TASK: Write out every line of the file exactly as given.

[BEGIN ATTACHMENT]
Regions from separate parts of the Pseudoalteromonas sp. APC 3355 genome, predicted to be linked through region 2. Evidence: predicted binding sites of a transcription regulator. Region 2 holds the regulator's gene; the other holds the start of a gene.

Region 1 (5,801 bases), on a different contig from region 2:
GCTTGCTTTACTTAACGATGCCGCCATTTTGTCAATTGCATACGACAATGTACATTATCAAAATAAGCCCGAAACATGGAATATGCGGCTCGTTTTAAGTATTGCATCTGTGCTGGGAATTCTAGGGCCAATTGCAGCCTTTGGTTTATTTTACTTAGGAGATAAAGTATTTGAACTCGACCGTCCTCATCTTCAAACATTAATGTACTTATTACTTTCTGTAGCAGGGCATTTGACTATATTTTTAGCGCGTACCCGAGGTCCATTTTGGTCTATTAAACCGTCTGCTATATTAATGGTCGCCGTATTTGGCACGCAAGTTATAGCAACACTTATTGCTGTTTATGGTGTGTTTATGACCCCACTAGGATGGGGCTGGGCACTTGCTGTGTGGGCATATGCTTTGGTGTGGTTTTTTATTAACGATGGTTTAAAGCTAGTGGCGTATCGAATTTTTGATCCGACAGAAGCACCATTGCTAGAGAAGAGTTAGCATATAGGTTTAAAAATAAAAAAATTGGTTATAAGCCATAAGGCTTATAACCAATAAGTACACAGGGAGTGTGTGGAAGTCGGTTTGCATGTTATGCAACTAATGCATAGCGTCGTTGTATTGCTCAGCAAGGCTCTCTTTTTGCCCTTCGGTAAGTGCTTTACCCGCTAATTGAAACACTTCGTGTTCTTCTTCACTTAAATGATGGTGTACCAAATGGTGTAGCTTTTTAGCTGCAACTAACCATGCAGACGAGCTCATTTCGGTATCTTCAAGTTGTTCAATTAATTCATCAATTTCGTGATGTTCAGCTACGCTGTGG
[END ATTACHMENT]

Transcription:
Regions from separate parts of the Pseudoalteromonas sp. APC 3355 genome, predicted to be linked through region 2. Evidence: predicted binding sites of a transcription regulator. Region 2 holds the regulator's gene; the other holds the start of a gene.

Region 1 (5,801 bases), on a different contig from region 2:
GCTTGCTTTACTTAACGATGCCGCCATTTTGTCAATTGCATACGACAATGTACATTATCAAAATAAGCCCGAAACATGGAATATGCGGCTCGTTTTAAGTATTGCATCTGTGCTGGGAATTCTAGGGCCAATTGCAGCCTTTGGTTTATTTTACTTAGGAGATAAAGTATTTGAACTCGACCGTCCTCATCTTCAAACATTAATGTACTTATTACTTTCTGTAGCAGGGCATTTGACTATATTTTTAGCGCGTACCCGAGGTCCATTTTGGTCTATTAAACCGTCTGCTATATTAATGGTCGCCGTATTTGGCACGCAAGTTATAGCAACACTTATTGCTGTTTATGGTGTGTTTATGACCCCACTAGGATGGGGCTGGGCACTTGCTGTGTGGGCATATGCTTTGGTGTGGTTTTTTATTAACGATGGTTTAAAGCTAGTGGCGTATCGAATTTTTGATCCGACAGAAGCACCATTGCTAGAGAAGAGTTAGCATATAGGTTTAAAAATAAAAAAATTGGTTATAAGCCATAAGGCTTATAACCAATAAGTACACAGGGAGTGTGTGGAAGTCGGTTTGCATGTTATGCAACTAATGCATAGCGTCGTTGTATTGCTCAGCAAGGCTCTCTTTTTGCCCTTCGGTAAGTGCTTTACCCGCTAATTGAAACACTTCGTGTTCTTCTTCACTTAAATGATGGTGTACCAAATGGTGTAGCTTTTTAGCTGCAACTAACCATGCAGACGAGCTCATTTCGGTATCTTCAAGTTGTTCAATTAATTCATCAATTTCGTGATGTTCAGCTACGCTGTGG